First Report of Frogeye Leaf Spot in Ohio – is it Sensitive?

      Frogeye Leaf Spot:  Early symptoms on new leaves.

Northern Ohio and North Central Ohio farmers need to focus on Sclerotinia as we move into flowering.  Southern Ohio producers also have something to focus on, scouting for frogeye leaf spot.  There are still a few very high yielding but very susceptible cultivars planted in Ohio and it is the susceptible ones that we are most concerned about.  Losses of 35% have been reported when the disease starts early and we have consistent, weekly rains.  Another complication in the frogeye story, Ohio has a mixed population, some strains are still susceptible to the strobilurin class of fungicides while other strains are resistant, and some fields have both.  We do have funding this year from Ohio Soybean Council to evaluate the strains for sensitivity to strobilurin fungicides.  So if you have some samples, please mail them to us and we will test for sensitivity to strobilurin fungicides.  This is done through the use of molecular markers which are targeted directly to the most common mutation that is known to occur for resistance development.  These markers were developed by another group, led by Dr. Carl Bradley, that was funded through a United Soybean Board and Illinois Soybean Association.

The fungus that causes frogeye leaf spot, Cercospora sojina, infects new leaves.  So as you are scouting your fields, look in the top 1/3 of the canopy.  As new infections start, there are only a few spots scattered around the plants. At Western and here in Wooster, I typically will scout my fungicide trials at 50’ intervals.  In the early part of the season, I am lucky if I can find one spot – but this will be enough to measure yield differences at the end of the season.  This disease is polycyclic, meaning that everytime the moisture conditions are right, more leaves will be infected from the conidia produced on the older leaves.  The spores of this fungus are produced on the underside of the leaf so if in the center of the gray colored lesion, it looks like is has whiskers – those are the spores of Cercospora.  If the lesion is more tan, and there are black dots on the top scattered throughout the lesion, that is Phyllosticta, and is usually very minor.  If on the bottom it looks white and stringy, that is downy mildew and none of the fungicides have worked on this nor do we any indication that it actually causes a yield loss.  And finally, if there are no spores, the tissue is flat, even after letting it sit in a plastic bag overnight, this could also be herbicide injury. I’ve also seen where foam markers can sometimes leave round spots on leaves.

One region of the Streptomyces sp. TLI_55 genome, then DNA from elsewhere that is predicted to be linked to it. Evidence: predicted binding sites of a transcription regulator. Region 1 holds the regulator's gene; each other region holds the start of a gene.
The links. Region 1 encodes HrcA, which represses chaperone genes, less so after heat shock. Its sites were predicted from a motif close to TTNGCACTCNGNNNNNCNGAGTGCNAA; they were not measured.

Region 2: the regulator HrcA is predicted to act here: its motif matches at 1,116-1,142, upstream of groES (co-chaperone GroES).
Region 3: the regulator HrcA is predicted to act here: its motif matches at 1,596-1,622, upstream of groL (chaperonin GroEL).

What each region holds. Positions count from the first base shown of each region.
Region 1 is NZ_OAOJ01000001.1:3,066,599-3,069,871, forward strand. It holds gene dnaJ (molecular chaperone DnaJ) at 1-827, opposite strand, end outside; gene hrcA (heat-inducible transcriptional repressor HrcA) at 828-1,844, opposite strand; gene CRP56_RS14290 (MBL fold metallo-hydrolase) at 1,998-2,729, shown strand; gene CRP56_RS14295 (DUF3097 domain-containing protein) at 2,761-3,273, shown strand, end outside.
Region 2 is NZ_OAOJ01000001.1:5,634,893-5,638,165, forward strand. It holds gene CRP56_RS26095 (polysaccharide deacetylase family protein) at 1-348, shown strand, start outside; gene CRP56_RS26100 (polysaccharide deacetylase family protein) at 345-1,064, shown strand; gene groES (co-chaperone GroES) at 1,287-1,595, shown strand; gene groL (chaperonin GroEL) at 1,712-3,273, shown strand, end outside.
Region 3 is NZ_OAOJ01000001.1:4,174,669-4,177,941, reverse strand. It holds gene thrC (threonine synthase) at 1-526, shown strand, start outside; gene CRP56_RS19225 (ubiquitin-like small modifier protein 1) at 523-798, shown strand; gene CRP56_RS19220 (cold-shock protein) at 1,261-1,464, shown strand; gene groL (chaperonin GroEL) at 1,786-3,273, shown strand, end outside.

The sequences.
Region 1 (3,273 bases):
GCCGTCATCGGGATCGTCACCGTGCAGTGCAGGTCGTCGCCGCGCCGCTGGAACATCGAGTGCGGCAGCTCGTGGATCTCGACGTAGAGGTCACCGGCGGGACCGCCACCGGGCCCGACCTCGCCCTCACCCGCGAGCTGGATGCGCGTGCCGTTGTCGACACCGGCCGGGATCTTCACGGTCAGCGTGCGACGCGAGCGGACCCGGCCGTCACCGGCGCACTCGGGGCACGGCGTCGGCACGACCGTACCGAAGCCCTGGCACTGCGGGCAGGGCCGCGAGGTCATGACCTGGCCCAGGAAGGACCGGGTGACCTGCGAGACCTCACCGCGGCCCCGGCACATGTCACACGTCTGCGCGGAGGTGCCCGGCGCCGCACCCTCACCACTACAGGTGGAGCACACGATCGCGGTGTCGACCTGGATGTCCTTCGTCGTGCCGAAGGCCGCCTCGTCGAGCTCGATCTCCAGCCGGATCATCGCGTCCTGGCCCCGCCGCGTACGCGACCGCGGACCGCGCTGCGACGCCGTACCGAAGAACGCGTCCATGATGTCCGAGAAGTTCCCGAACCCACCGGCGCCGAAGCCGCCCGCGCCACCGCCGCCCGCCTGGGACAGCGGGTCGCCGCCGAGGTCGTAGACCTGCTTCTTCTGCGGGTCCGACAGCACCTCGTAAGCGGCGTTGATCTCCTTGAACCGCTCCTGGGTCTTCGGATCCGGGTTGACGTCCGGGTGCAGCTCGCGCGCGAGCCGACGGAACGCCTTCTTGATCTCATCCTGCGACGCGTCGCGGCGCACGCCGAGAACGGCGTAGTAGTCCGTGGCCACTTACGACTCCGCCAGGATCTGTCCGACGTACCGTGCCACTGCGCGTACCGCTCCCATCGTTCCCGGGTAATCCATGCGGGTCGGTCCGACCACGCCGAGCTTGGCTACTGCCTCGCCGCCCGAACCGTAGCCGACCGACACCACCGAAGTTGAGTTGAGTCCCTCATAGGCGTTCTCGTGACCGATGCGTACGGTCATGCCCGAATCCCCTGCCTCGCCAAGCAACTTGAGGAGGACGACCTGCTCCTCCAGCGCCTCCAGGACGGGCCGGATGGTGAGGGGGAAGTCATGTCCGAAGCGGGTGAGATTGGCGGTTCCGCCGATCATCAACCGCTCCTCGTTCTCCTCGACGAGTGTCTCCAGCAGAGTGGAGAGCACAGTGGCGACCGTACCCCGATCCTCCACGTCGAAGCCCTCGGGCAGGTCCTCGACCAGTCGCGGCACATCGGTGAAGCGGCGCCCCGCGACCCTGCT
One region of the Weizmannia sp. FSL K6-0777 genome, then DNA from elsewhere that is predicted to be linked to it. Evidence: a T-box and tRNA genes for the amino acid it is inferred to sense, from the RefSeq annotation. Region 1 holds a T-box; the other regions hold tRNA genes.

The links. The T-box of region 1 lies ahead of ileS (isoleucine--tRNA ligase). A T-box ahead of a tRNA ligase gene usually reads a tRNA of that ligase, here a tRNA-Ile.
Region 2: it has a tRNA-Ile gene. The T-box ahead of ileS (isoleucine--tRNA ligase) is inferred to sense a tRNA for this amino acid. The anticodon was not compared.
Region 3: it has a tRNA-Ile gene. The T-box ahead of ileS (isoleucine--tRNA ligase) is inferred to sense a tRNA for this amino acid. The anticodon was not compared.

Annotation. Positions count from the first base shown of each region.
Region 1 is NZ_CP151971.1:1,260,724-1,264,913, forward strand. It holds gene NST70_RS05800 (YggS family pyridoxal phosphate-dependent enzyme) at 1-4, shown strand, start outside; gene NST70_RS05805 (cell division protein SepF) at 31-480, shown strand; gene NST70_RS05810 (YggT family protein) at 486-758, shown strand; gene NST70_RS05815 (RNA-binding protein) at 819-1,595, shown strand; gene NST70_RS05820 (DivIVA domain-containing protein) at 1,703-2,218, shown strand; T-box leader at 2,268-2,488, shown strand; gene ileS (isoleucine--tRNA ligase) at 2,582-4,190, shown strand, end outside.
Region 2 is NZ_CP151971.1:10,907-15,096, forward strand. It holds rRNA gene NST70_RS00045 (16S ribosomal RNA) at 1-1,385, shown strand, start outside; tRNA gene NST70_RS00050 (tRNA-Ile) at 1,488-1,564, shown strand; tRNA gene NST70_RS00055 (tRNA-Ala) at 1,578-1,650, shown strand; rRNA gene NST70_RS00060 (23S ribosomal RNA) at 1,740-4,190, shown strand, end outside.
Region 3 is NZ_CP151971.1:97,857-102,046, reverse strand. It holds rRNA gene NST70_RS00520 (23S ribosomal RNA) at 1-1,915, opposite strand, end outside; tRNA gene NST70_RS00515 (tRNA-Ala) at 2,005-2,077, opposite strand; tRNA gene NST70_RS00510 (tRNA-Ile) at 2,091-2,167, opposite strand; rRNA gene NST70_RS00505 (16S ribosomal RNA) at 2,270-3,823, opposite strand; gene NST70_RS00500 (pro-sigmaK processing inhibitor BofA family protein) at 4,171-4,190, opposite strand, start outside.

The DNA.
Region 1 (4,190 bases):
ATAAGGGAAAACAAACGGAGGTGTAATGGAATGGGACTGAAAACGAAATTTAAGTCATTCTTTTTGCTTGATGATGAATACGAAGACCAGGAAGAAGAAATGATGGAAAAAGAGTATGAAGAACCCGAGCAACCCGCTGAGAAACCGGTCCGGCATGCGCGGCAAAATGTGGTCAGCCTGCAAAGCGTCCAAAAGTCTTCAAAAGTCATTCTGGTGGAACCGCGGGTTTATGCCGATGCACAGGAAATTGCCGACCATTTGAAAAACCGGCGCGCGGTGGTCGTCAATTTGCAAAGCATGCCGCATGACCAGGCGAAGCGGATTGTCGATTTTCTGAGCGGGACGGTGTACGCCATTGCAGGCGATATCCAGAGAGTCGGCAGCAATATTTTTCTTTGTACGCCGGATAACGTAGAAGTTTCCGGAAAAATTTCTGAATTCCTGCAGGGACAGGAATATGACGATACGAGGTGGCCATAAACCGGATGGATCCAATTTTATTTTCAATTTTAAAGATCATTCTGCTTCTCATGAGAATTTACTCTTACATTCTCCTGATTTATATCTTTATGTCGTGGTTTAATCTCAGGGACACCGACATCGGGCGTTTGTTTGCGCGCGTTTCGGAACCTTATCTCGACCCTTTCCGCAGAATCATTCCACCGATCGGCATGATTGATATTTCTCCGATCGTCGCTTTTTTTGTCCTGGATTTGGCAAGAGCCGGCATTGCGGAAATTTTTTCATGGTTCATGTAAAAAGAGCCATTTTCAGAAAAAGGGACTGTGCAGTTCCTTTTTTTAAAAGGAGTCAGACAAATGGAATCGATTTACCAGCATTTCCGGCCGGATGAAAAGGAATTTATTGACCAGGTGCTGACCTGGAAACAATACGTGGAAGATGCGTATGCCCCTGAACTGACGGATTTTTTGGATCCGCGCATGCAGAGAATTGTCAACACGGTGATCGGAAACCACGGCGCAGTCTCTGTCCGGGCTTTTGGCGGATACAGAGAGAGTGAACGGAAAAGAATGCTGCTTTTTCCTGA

Monitoring for changes and shifts in fungicide sensitivity is critical for correct recommendations for fungicides.  My colleagues to the south have eliminated strobilurin fungicides from the recommendation lists since all of their populations are now resistant.  At the end of 2017, we had fields that were sensitive, resistant but most were a mixture of both.  Stay tuned as we scour the state for samples and get the testing done.

Crop Observation and Recommendation Network

C.O.R.N. Newsletter is a summary of crop observations, related information, and appropriate recommendations for Ohio crop producers and industry. C.O.R.N. Newsletter is produced by the Ohio State University Extension Agronomy Team, state specialists at The Ohio State University and the Ohio Agricultural Research and Development Center (OARDC). C.O.R.N. Newsletter questions are directed to Extension and OARDC state specialists and associates at Ohio State.